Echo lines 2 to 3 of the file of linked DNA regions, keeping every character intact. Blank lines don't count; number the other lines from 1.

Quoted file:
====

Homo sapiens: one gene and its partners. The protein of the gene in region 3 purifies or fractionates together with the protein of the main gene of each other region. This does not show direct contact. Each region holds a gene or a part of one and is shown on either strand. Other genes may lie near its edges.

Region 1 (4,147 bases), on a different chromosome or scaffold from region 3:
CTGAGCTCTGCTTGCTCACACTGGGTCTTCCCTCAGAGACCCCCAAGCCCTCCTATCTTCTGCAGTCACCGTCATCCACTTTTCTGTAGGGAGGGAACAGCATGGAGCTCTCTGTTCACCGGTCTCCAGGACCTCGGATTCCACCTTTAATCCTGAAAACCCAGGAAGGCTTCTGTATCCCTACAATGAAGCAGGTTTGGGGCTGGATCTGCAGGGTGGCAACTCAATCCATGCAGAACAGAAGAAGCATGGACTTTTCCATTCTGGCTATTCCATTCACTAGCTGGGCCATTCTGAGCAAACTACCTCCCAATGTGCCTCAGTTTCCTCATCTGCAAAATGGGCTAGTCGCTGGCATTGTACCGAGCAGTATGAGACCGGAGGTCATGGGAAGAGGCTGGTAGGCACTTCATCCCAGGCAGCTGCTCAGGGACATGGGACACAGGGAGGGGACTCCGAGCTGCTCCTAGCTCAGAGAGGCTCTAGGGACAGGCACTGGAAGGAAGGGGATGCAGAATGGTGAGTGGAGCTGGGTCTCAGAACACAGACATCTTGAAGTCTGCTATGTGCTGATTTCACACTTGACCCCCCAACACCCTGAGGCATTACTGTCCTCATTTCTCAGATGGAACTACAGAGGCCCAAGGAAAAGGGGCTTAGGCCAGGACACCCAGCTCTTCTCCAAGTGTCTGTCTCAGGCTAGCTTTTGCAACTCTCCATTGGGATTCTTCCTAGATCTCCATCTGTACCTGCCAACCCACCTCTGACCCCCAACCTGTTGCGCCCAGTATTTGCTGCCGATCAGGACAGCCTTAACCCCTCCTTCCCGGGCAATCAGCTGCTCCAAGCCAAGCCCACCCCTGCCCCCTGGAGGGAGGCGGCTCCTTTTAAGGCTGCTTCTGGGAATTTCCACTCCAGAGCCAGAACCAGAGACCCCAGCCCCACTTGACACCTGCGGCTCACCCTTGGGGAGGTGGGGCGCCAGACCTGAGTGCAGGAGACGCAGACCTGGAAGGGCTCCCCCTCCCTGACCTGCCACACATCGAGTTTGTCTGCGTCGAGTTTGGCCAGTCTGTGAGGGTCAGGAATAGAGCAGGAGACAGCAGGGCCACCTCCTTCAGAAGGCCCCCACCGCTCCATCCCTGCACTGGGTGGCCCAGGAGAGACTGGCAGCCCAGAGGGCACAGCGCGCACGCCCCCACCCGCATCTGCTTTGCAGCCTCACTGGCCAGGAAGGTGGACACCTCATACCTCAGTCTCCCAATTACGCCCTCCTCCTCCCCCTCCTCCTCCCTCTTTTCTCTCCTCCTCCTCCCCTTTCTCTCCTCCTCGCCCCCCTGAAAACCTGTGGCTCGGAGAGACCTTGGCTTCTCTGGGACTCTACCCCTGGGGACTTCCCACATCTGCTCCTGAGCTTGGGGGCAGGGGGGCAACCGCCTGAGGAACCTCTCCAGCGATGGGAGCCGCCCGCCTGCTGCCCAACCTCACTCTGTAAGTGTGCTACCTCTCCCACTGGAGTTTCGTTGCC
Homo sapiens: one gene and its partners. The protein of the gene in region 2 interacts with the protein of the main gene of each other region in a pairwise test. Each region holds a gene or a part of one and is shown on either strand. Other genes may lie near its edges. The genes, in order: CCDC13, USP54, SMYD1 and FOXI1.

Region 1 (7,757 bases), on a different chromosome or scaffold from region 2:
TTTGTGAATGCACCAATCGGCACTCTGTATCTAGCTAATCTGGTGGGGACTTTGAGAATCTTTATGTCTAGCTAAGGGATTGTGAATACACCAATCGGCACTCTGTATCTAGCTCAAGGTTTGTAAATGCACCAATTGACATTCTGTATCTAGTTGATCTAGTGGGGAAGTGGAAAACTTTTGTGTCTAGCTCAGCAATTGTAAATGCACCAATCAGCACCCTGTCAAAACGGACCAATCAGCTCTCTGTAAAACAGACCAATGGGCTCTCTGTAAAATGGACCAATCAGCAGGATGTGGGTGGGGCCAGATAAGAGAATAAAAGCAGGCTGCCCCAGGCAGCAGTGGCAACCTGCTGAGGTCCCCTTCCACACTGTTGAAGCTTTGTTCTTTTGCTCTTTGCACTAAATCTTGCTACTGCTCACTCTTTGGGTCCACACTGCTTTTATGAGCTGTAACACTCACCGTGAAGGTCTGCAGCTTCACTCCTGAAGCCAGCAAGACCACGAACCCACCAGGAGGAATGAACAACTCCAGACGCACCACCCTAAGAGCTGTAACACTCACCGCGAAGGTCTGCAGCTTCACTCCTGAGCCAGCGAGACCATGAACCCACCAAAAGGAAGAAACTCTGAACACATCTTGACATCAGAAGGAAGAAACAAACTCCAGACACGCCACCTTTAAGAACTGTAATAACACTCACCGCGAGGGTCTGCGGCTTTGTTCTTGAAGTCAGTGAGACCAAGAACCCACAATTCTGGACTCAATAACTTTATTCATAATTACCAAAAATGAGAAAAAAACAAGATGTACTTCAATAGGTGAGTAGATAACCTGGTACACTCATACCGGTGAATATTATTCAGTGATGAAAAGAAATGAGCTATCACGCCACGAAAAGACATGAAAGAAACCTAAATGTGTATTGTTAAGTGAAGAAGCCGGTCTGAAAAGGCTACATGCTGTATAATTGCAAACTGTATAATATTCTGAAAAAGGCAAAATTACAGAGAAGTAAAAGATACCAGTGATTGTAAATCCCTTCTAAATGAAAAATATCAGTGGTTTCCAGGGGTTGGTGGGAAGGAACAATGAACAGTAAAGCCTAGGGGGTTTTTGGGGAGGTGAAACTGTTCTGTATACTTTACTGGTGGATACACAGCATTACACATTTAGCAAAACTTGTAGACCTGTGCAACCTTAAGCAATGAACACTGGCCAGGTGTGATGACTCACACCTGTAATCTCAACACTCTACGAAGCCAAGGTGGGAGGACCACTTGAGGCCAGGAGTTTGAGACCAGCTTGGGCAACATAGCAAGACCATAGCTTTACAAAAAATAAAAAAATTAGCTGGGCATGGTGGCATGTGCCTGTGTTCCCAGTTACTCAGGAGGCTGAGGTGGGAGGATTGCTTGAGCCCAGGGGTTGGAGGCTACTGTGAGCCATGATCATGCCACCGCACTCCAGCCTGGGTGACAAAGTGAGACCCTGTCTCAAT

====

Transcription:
Region 1 (4,147 bases), on a different chromosome or scaffold from region 3:
CTGAGCTCTGCTTGCTCACACTGGGTCTTCCCTCAGAGACCCCCAAGCCCTCCTATCTTCTGCAGTCACCGTCATCCACTTTTCTGTAGGGAGGGAACAGCATGGAGCTCTCTGTTCACCGGTCTCCAGGACCTCGGATTCCACCTTTAATCCTGAAAACCCAGGAAGGCTTCTGTATCCCTACAATGAAGCAGGTTTGGGGCTGGATCTGCAGGGTGGCAACTCAATCCATGCAGAACAGAAGAAGCATGGACTTTTCCATTCTGGCTATTCCATTCACTAGCTGGGCCATTCTGAGCAAACTACCTCCCAATGTGCCTCAGTTTCCTCATCTGCAAAATGGGCTAGTCGCTGGCATTGTACCGAGCAGTATGAGACCGGAGGTCATGGGAAGAGGCTGGTAGGCACTTCATCCCAGGCAGCTGCTCAGGGACATGGGACACAGGGAGGGGACTCCGAGCTGCTCCTAGCTCAGAGAGGCTCTAGGGACAGGCACTGGAAGGAAGGGGATGCAGAATGGTGAGTGGAGCTGGGTCTCAGAACACAGACATCTTGAAGTCTGCTATGTGCTGATTTCACACTTGACCCCCCAACACCCTGAGGCATTACTGTCCTCATTTCTCAGATGGAACTACAGAGGCCCAAGGAAAAGGGGCTTAGGCCAGGACACCCAGCTCTTCTCCAAGTGTCTGTCTCAGGCTAGCTTTTGCAACTCTCCATTGGGATTCTTCCTAGATCTCCATCTGTACCTGCCAACCCACCTCTGACCCCCAACCTGTTGCGCCCAGTATTTGCTGCCGATCAGGACAGCCTTAACCCCTCCTTCCCGGGCAATCAGCTGCTCCAAGCCAAGCCCACCCCTGCCCCCTGGAGGGAGGCGGCTCCTTTTAAGGCTGCTTCTGGGAATTTCCACTCCAGAGCCAGAACCAGAGACCCCAGCCCCACTTGACACCTGCGGCTCACCCTTGGGGAGGTGGGGCGCCAGACCTGAGTGCAGGAGACGCAGACCTGGAAGGGCTCCCCCTCCCTGACCTGCCACACATCGAGTTTGTCTGCGTCGAGTTTGGCCAGTCTGTGAGGGTCAGGAATAGAGCAGGAGACAGCAGGGCCACCTCCTTCAGAAGGCCCCCACCGCTCCATCCCTGCACTGGGTGGCCCAGGAGAGACTGGCAGCCCAGAGGGCACAGCGCGCACGCCCCCACCCGCATCTGCTTTGCAGCCTCACTGGCCAGGAAGGTGGACACCTCATACCTCAGTCTCCCAATTACGCCCTCCTCCTCCCCCTCCTCCTCCCTCTTTTCTCTCCTCCTCCTCCCCTTTCTCTCCTCCTCGCCCCCCTGAAAACCTGTGGCTCGGAGAGACCTTGGCTTCTCTGGGACTCTACCCCTGGGGACTTCCCACATCTGCTCCTGAGCTTGGGGGCAGGGGGGCAACCGCCTGAGGAACCTCTCCAGCGATGGGAGCCGCCCGCCTGCTGCCCAACCTCACTCTGTAAGTGTGCTACCTCTCCCACTGGAGTTTCGTTGCC